JHF Stable ӕ Livestock - Alstead John & Hazell Fuller - 835-6509 USDA vacuumed packed Beefalo and grass fed on the farm Alstead.

Manning Hill Farm - Winchester Sarah Costa - 239-4397 Grass fed heritage beef, pasture raised heritage pork, by the individual cut or in bulk-half and whole sides. Pasture rasied whole roasting chickens.

Partridge Meadow Farm - Westmoreland Richard & Susan Paul - 399-4876 richard.paul.1@hotmail.com Naturally raised Belted Galloway beef.

Coos County CJEJ Farm Meat House - Columbia Chris & Joyce Brady - 922-3305 USDA inspected cuts of beef, pork, lamb, and chevon. Chicken (whole and parts) and Thanksgiving turkeys also available. All gorwn on our farm with our own homeade grain. Store open year round.

Northwinds Farm – N. Stratford Scott & Heidi Mason 603-922-8377 or email northwindsfarm1@yahoo.com USDA inspected, vacuum packed beef, lamb and veal. Sold by the side or cut. Also available through the Barn Store of New England in Salisbury, NH.

Grafton County Bonnie Brae Farms - Plymouth Henry Ahern - 536-3880 bonniebraefarms.com Farm-raised Red Deer venison, velvet antler, hard antler and hides. Also breeding stock. The deer are primarily grass and hay fed. USDA inspected.

Field Acres Farms - Canaan Tim and Lynn Braley - (603) 523-4943 fieldacresfarm@earthlink.net Farm raised Beef by the individual cut and Pasture Raised Heritage Pork by the individual cut or by the 1/2 or whole pig. All individual cuts of beef and pork are USDA processed and fresh frozen with vacuum seal. We also sell free range chicken eggs.

Sleepy Brook Farm – New Ipswich

JӕF Farms Inc. - Derry

Wendy Juchnevics-Freeman - 878-3502 oink@sleepybrookfarm.com USDA certified pork

Melissa Dolloff - 437-0535 farmstand@JFfarms.com All cuts of frozen beef.

Temple Mountain Beef - Temple

Mandico Farm Cattle Co. - Nottingham

Mark Salisbury - 878-4290 Beef by the side – cut and packaged to order.

Conrad & Kathy Mandsager - 770-1948 Kathy.mandsager@comcast.net Farm-raised, Grass fed Highland natural beef.

Templeton Family Organics, LLC - Goffstown Christine Templeton (781) 316-5067 Templetonfamilyorganics@gmail.com USDA Pasture raised, non-GMO chicken in cuts or whole and pork.

Trombly Gardens - Milford Sean Trombly - 673-4725 Beef, pork, lamb and chicken

Merrimack County

Deb Robie - 747-3869 wehunt4@myfairpoint.net Local Lamb. Slow Grown Farm - Plymouth Jean Poulin - (603) 412-2133 j57.poulin@gmail.com We have various cuts of Scottish Highland beef. USDA cut, shrink wrapped, and frozen. Fresh eggs are available daily, as is our goat’s milk soap.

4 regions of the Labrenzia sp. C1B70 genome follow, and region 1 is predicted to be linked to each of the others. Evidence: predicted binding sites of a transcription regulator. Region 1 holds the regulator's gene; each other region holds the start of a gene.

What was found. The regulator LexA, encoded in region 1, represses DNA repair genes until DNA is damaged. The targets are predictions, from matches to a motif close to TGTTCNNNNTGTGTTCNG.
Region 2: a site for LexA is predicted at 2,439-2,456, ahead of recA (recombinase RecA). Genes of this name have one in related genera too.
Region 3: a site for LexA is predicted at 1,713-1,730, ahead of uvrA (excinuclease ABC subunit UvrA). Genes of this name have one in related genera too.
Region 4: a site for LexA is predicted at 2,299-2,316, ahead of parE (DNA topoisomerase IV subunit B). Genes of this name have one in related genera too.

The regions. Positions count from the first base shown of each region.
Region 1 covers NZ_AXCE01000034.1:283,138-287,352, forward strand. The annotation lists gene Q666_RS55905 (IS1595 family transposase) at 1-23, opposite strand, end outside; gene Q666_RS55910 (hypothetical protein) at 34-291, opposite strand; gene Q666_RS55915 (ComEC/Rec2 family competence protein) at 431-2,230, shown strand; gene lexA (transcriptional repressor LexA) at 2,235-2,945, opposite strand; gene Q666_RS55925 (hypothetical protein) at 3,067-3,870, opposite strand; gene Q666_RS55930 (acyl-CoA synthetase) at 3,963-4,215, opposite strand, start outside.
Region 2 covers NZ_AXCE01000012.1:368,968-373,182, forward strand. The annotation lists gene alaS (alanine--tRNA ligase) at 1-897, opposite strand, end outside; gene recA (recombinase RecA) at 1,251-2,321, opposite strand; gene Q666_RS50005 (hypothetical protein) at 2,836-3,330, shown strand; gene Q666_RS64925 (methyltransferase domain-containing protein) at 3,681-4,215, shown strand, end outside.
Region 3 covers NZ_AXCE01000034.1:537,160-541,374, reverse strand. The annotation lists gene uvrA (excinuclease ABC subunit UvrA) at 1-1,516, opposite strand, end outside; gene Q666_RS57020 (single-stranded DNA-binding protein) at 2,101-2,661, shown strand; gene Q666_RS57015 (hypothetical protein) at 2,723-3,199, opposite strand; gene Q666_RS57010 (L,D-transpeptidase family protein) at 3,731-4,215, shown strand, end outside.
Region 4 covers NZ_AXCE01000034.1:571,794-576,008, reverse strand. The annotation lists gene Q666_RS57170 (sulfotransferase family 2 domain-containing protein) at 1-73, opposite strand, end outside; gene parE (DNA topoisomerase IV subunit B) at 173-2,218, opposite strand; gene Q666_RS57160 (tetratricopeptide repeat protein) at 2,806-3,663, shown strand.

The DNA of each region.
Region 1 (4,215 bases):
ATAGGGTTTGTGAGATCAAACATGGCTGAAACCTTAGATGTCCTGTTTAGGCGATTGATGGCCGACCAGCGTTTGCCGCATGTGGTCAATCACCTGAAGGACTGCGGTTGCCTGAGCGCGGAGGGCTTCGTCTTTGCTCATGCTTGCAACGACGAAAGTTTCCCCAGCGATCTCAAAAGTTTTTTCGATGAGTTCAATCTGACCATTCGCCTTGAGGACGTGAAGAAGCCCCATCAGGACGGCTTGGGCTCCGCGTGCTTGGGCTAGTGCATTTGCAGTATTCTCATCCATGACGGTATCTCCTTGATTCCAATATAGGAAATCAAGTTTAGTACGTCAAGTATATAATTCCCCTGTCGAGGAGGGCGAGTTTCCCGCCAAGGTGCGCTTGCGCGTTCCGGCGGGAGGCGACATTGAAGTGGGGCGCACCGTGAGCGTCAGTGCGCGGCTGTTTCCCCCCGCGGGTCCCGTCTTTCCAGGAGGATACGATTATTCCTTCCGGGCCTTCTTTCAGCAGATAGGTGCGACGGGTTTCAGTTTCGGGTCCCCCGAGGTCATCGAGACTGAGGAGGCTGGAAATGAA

Hillsboro County Barrett Hill Farm - Mason The LeClairs - 878-4022 barretthill@myfairpoint.net or visit our website barrethillfarm.com Beef, pork and lamb.

Butternut Farm/Milford Goat Dairy - Milford Noreen O’Connell - 732-2654 noreenoc@comcast.net or visit our website butternutfarmmilford.com USDA Processed goat. Various cuts and sausage. Flash frozen and vacuum sealed. Raw goat milk and cheeses.

Leel Farm – New Ipswich Butch Leel - 603-562-0860 bleel@comcast.net Pasture Raised Beef

Paradise Farm - Lyndeborough Wayne & Adrienne Colsia - 345-0860 wayne@paradisefarmnh.com www.paradisefarmnh.com 100% grass-fed beef, grass-fed lamb, pasture raised pork, free-range eggs, all natural goat milk

Strafford County Coppal House Farm - Lee John & Carol Hutton - 659-3572 coppalhouse@comcast.net USDA certified pasture raised lamb and pork products. All cuts are flash frozen and vacuum sealed. Various cuts available at the farm stand, but special requests are filled when available.

Bokaja - Webster 648-2520 or 470-6276 Local turkeys - various sizes

Elior Acres, LLC - Bradford Denise Renk - 938-2771 info@EliorAcres.com EliorAcres.com USDA heritage pork and goat. Heritage Chocolate Turkey, Rouen Duck, and Buckeye Chicken.

Miles Smith Farm - Loudon Bruce Dawson or Carole Soule 783-5159 Locally raised beef in retail packages with USDA labels.

Schroeder Farm - South Newbury Bill Schroeder - 538-5911 bangus@tds.net Black Angus beef by the side or individual cuts. USDA inspected, all grass fed. Roaster Chickens 10-12 pounds, all natural grain fed.

Song Away Farm – Loudon Rocky Road Tunis Farm - Bath

November/December 2018

Steve & Kay Doyon - 731-0405 songawayfarm@comcast.net Farm raised rabbit meat. Our rabbits, born and raised on our farm, are fed a varied diet of organic barley, organic wheat and sunflower fodder, high protein (18%) high fiber alfalfa pellet and unlimited amounts of high quality locally grown hay. All meat is vacuum sealed to maintain freshness. Visit songawayfarm.weebly.com and “Like Us” on Facebook.

White Oaks Dairy Farm - Canterbury Steve Cochrane - 783-4494 Dale Cochrane - 234-5067 Sccochrane@comcast.net Dcochrane79@hotmail.com 100% grass fed beef, pasture raised pork, free range eggs

Yankee Farmers’ Market - Warner Brian & Keira Farmer - 456-2833 yankeefarmersmarket.com Offering farm raised, all natural certified USDA buffalo, venison, elk, grass fed beef, lamb, chicken, turkey and pork. Our farm has an on farm store open year round, distributes to retail and wholesale acounts, offering a wide variety of individual cuts